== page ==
Master Teaching

a blog for teachers who follow the Master Teacher

Contextualizing the Journey

Whether you’re teaching in your home country or another, the English language classroom always includes some element of crossing cultures. Even if you and your students come from the same culture, society, and education tradition, individual differences influence views of the classroom and world. How can you develop professionally and your (peer) mentor support you without a good understanding of your teaching context? In order to illustrate how this works, let’s talk about a proverb and an example.

A Proverb

A teacher is talking about her oral English course which is organized around intercultural communication. When she asks students to describe their local culture, they mention food, clothing, and famous sites. When you and your mentor explore your teaching context, going beneath the surface is important. Culture is more than food, and an education system is more than the sum of its exam scores. I’ve found that investigating proverbs or metaphors with local teachers is one enlightening way to gain a deeper understanding of my teaching context.

Last week when we talked about destinations, I described how my students and I negotiated our fourth essential question for Teaching Methodology: What does 教书育人 (Teach books; cultivate human beings) mean to you? When I asked participants in my teacher support group to analyze this proverb, they talked about their responsibility for both the academic and moral development of their students. Some of my Chinese university colleagues have gone to great lengths in order to fulfill their responsibilities: forgiving students for worrying offenses (even violent ones); tracking them down in their dorm rooms and tempting them back to class with a gentle scolding and a gift of food; celebrating when troublesome students become contributing members of society.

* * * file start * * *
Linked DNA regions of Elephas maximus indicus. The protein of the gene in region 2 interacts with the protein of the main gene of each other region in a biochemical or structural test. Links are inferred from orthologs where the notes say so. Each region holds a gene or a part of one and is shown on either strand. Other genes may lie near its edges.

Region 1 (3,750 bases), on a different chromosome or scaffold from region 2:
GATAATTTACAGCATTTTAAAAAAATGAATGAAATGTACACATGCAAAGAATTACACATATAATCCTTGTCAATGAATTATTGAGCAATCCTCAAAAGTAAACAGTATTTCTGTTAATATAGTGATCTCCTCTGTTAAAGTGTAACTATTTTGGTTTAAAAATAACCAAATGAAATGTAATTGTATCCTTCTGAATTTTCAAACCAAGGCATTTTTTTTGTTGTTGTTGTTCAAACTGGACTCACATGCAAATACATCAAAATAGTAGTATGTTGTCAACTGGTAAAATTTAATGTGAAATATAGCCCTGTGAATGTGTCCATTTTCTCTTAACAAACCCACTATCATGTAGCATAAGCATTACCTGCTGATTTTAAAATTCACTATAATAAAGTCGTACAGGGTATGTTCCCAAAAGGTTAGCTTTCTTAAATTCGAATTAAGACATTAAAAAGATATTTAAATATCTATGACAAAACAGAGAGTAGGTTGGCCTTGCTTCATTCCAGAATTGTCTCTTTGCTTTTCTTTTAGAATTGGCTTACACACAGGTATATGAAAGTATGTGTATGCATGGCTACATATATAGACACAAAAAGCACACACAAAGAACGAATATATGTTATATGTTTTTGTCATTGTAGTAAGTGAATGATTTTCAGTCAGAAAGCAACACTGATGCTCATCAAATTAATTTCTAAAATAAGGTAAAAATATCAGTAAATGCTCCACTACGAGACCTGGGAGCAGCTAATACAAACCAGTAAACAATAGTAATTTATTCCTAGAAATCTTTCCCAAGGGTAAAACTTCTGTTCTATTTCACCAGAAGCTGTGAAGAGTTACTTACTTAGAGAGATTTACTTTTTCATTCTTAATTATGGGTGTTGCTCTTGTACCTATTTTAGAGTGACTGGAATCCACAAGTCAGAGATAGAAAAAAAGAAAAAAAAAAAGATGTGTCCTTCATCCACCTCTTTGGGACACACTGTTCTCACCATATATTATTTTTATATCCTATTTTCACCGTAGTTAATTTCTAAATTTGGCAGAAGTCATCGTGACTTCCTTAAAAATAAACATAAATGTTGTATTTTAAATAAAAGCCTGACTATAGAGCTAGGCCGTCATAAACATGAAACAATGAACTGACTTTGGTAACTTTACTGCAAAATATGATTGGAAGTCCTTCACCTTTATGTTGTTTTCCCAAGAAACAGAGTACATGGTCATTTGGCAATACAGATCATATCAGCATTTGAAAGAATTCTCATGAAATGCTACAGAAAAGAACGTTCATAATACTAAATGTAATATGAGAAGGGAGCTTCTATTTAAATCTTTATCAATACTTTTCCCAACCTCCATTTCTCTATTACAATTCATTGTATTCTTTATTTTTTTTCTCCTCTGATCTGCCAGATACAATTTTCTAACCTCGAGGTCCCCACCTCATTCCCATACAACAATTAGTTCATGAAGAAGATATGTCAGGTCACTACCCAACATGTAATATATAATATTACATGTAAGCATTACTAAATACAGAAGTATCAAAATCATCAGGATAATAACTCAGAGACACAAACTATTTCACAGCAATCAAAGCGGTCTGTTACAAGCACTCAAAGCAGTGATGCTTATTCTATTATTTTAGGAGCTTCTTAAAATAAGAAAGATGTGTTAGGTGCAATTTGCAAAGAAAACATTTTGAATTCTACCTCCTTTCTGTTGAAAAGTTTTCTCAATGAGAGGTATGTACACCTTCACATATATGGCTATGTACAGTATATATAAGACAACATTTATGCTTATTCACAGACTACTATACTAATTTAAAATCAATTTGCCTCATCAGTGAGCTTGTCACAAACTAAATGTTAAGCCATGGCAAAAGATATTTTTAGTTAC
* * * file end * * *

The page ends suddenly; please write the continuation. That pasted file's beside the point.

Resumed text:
Where do expat teachers and followers of the Master Teacher fit into this societal and education context?

An Example

Whether you’re in your home country or an adopted one, there’s a lot to learn. You and your mentor may need to become “researchers” of your teaching context. If your mentor is an “outsider,” you will be her/his primary informant. Then, together you can figure out how culture and society, education systems, and individual differences influence the way students and teachers think and behave in the classroom.

One of the mentors I’ve worked with is a good example of how this research plays out. Some of “Sarah’s” mentees are in the Middle East teaching refugees awaiting placement in other countries. Since at the outset Sarah and her mentees were all new to the region and the education setting, they’ve taken a variety of approaches in order to gain a deeper understanding of their classroom contexts, including: [2]

  • exploring Geert Hofstede’s Country Comparison page[1]
  • reading books and articles about cultural differences, religious practices, and the effects of trauma on language learning
  • observing and interviewing local and expat teachers currently working in the context